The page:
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When the results of Aaron Hernandez’s brain scan came back and doctors were shocked, at the age of 27 Hernandez showed signs of Chronic Traumatic Encephalopathy, C.T.E, that are usually found in people well into their 60’s. In an announcement of the findings on Thursday, a lawyer for the Hernandez family said it was “the most severe case they had ever seen in someone of Aaron’s age.”
Aaron Hernandez, the former Patriot’s receiver, was 27 when he committed suicide last April. At the time, Hernandez was serving a lifetime sentence for a murder that he committed in Boston.
According to Boston University, C.T.E. has been found in more than 100 former NFL players, many of whom committed suicide. Researching C.T.E is rather difficult because it can only be determined if someone has it after death. Seeing as this is the case, Boston University, the lead research institution in this field, has had a tough time gathering brain scans from a large enough amount of people.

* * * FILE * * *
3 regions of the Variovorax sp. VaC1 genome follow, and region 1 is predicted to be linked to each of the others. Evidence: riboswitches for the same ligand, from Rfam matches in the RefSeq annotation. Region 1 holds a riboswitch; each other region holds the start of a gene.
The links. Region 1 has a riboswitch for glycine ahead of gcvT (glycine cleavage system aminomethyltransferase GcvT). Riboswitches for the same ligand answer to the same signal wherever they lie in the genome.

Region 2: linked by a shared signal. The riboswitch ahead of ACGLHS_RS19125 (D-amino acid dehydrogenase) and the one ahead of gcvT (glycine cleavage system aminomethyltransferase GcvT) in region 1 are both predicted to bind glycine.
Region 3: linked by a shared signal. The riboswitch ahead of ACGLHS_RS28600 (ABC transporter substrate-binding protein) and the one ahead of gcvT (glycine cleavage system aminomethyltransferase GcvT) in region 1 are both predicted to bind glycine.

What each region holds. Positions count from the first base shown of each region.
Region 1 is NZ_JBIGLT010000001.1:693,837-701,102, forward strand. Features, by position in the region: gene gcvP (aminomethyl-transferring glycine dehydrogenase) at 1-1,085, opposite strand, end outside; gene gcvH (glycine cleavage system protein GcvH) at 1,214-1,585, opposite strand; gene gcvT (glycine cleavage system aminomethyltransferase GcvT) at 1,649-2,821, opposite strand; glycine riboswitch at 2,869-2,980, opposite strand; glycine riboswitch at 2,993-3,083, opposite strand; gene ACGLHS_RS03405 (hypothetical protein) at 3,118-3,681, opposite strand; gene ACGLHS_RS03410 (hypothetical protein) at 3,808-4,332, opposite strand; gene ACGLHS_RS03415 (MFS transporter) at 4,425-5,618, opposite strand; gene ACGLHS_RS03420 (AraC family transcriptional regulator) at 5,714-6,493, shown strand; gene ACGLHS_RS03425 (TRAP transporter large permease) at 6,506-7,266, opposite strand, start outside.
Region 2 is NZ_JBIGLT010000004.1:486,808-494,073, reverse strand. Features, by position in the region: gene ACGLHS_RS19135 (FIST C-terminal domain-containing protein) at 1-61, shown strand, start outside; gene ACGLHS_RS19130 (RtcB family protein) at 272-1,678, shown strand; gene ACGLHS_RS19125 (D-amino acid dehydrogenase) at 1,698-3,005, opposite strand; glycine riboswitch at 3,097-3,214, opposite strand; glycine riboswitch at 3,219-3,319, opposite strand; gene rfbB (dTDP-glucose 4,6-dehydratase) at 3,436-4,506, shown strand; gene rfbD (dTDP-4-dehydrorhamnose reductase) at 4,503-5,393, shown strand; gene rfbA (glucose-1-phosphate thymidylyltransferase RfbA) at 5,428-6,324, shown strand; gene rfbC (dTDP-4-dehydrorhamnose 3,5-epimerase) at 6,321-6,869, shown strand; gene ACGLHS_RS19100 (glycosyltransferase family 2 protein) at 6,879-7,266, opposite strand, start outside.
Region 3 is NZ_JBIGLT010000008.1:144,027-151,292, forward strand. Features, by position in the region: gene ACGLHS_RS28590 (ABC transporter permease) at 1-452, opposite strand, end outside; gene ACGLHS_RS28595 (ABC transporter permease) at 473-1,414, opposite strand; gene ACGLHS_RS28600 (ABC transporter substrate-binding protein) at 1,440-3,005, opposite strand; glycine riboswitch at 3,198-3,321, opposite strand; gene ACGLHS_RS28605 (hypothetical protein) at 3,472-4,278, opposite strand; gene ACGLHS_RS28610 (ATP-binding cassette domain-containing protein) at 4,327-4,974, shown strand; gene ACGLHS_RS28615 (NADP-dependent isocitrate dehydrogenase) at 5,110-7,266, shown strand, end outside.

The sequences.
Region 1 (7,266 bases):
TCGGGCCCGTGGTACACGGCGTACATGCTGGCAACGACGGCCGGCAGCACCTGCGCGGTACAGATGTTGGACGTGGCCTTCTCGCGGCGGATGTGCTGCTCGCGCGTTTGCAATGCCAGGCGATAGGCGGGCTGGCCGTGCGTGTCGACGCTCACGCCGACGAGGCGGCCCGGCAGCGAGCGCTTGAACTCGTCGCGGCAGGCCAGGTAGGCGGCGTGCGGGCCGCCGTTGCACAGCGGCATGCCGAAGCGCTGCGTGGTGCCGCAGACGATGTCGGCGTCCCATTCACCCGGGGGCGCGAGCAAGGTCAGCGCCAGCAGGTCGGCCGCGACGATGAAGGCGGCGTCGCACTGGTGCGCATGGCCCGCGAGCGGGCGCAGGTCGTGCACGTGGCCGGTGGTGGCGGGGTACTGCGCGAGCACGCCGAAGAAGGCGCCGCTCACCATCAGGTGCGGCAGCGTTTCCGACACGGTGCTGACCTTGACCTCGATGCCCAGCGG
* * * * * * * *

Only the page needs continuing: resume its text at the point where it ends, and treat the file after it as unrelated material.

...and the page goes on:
Researchers say that cannot exactly pinpoint what caused Hernandez’s violent outbreak, but C.T.E. likely could have contributed to it, studies have shown that the brain disorder can cause aggression, dementia, as well as mood swings.
Recently, the NFL has faced scrutiny from the public after the suicides of players who were diagnosed with C.T.E. post-mortem, including Junior Seau, Dave Duerson, Andre Waters, and Ray Easterling to name a few. Football legends such as Ken Stabler and Frank Gifford were also found to after C.T.E. after they passed from natural causes.
Since the findings, the Hernandez family has sued the NFL and the New England Patriots organization for upwards of 20 million. The lawsuit claims that yearly physicals should have recognized signs of cognitive impairment.
Since research found that Hernandez had severe C.T.E, the family has sued the NFL and the New England Patriots organization for upwards of 20 million dollars. The lawsuit claims that yearly physicals should have recognized signs of cognitive impairment.